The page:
The report, by the apex industry representative body, found that prices of potatoes, cabbages, chillies, tomatoes, cauliflowers, brinjal and okra have witnessed price rises of 20-100%, hit by low harvest arrivals to mandis (wholesale markets) over the April-July period.
Most worrying is that the trend will remain visible during the peak season of production, Assocham’s comprehensive study on vegetable production noted.
At a retail level, potato stores more than doubled over this period compared to the same months last year, while cabbage and chilli stocks were up by almost a half. Stores of the all-important tomato and potato crops increased by around 25%.
The study, which surveyed a number of mandis, said the trend “indicates a worrying situation where market arrivals of vegetables have recorded contraction despite being peak season for production”.
“In the shorter horizon, there will be more pressure on the market arrivals of vegetables as production season eases.”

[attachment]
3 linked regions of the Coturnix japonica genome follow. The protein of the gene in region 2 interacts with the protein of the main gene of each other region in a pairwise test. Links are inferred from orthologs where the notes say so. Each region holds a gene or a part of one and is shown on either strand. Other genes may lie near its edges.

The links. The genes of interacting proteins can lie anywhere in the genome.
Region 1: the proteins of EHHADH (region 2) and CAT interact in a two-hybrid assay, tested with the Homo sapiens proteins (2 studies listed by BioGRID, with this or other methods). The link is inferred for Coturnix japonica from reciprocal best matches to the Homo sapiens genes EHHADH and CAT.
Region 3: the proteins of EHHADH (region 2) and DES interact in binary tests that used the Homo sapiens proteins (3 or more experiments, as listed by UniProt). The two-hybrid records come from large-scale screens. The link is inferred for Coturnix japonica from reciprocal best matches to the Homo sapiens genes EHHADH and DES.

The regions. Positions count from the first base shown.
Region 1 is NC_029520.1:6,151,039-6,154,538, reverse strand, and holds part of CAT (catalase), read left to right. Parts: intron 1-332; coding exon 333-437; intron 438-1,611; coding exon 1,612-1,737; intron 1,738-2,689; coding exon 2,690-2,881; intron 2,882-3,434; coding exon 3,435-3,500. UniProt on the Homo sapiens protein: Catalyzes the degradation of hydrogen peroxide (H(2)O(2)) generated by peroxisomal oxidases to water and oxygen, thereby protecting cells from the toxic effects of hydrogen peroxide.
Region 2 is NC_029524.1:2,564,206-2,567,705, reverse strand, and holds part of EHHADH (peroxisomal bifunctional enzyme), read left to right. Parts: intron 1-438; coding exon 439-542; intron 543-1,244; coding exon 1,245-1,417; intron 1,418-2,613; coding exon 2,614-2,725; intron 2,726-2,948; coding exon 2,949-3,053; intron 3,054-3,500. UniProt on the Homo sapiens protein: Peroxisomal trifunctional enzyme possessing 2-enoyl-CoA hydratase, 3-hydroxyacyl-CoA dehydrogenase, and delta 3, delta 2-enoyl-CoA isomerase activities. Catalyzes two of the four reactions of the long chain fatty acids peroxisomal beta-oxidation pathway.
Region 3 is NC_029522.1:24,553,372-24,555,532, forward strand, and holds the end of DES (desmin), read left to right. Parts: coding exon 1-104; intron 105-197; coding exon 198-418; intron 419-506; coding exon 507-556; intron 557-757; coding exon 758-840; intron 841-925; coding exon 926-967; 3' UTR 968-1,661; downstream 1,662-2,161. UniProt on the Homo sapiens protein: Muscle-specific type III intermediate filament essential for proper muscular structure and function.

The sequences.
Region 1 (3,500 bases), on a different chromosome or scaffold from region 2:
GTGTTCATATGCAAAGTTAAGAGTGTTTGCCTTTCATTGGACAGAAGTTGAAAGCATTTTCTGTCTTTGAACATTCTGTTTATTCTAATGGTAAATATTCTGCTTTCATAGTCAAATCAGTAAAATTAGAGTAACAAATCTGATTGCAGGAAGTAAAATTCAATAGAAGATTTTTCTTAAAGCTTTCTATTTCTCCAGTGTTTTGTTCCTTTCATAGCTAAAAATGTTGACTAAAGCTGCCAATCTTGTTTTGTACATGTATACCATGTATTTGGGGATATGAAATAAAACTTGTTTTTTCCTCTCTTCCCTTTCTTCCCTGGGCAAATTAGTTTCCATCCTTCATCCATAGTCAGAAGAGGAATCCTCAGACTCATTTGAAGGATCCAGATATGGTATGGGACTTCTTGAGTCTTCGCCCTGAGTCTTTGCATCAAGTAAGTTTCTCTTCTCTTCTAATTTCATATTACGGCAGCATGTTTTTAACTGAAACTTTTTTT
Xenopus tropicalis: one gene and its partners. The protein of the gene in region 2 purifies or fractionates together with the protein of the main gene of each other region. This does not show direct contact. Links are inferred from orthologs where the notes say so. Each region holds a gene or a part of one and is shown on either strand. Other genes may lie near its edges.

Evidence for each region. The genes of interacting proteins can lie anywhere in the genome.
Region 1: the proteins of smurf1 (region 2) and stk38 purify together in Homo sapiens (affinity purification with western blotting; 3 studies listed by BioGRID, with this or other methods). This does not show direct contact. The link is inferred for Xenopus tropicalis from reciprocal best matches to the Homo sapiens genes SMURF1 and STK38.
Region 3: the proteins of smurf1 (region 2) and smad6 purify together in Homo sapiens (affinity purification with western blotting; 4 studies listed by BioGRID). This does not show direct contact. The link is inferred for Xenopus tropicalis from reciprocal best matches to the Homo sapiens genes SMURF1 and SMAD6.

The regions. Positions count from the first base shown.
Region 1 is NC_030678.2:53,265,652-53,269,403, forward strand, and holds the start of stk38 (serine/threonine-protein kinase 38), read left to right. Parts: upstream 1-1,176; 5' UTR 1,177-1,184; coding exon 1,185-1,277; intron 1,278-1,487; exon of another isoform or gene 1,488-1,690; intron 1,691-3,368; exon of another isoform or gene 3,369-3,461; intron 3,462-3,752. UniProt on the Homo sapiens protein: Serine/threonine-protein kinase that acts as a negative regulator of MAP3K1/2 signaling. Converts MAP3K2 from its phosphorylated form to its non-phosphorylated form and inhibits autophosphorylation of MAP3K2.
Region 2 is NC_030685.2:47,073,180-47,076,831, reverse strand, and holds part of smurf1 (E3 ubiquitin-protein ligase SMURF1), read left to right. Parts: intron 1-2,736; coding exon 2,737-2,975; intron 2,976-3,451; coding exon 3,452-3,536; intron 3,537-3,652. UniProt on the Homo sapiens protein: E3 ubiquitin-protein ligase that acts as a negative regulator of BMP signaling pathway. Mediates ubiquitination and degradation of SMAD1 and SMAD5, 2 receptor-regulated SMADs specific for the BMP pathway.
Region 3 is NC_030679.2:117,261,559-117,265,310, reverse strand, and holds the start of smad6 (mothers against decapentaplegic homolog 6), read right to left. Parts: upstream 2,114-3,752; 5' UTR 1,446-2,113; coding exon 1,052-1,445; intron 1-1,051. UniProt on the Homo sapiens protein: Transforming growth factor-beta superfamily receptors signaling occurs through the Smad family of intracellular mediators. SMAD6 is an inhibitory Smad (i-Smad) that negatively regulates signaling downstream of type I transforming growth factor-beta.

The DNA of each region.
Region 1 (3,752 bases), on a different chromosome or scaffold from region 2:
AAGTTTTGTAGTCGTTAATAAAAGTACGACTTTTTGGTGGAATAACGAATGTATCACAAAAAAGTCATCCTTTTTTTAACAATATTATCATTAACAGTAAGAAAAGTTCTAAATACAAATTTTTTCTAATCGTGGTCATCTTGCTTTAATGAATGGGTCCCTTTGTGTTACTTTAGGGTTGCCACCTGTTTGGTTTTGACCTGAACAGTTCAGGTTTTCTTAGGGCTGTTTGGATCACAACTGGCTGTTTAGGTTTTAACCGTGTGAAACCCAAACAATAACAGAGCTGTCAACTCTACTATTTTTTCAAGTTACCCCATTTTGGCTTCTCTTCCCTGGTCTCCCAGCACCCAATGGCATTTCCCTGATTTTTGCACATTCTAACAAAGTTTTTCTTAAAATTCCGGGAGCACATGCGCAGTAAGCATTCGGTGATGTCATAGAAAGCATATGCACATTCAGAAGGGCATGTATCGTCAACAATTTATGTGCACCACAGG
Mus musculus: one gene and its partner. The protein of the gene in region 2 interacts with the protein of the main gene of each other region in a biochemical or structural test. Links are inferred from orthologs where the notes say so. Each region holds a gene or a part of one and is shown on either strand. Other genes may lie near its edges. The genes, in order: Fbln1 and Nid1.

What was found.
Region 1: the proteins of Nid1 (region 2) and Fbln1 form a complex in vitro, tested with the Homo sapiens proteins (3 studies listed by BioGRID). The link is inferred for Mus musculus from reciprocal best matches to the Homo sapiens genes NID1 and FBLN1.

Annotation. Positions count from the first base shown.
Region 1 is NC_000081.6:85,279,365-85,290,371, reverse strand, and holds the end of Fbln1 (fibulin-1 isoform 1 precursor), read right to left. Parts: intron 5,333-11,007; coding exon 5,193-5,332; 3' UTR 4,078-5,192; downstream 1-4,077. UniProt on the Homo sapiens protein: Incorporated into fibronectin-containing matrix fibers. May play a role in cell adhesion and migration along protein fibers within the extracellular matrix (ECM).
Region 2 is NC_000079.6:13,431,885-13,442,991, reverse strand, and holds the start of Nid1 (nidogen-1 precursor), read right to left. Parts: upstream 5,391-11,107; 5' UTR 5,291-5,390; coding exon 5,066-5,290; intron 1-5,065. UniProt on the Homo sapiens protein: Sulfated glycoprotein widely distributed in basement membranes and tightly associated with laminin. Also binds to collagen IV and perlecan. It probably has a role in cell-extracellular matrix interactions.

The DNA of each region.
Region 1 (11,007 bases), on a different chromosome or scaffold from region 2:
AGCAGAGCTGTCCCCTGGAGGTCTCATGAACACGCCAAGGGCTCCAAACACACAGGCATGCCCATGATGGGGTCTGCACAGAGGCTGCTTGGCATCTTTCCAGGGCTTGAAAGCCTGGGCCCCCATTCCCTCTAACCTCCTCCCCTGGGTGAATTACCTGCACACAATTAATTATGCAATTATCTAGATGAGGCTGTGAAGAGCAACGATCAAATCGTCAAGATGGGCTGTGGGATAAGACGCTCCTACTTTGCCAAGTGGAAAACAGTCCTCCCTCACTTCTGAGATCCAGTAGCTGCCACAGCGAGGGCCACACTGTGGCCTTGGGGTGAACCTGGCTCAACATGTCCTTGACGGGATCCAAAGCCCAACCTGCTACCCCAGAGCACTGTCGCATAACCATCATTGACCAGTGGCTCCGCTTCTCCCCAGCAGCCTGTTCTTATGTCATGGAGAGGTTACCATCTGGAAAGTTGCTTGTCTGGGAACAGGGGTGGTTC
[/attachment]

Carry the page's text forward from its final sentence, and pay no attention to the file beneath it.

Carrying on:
DS Rawat, secretary-general of Assocham, highlighted the “huge gap” between retail and wholesale price of vegetables.
“On an all-India average, retailers are selling at more than 52.7% of wholesale prices,” he said.
In some cases this gap extends to over 75% for some brinjal and 62% for tomato. In Mumbai, Delhi and Patna, the study found the gap to be well over 50%.
“Lack of basic infrastructure puts further strain on the arrival of vegetables, which results in more wastage of vegetables during peak time of production, and because of their perishable nature producers have to sell immediately,” the report said.
“The government should improve infrastructure facility by encouraging PPP initiatives for the development of cold storage. Also there is need to develop infrastructure that could be directly accessible to the farmers and bridge the gap between fields and markets,” it added.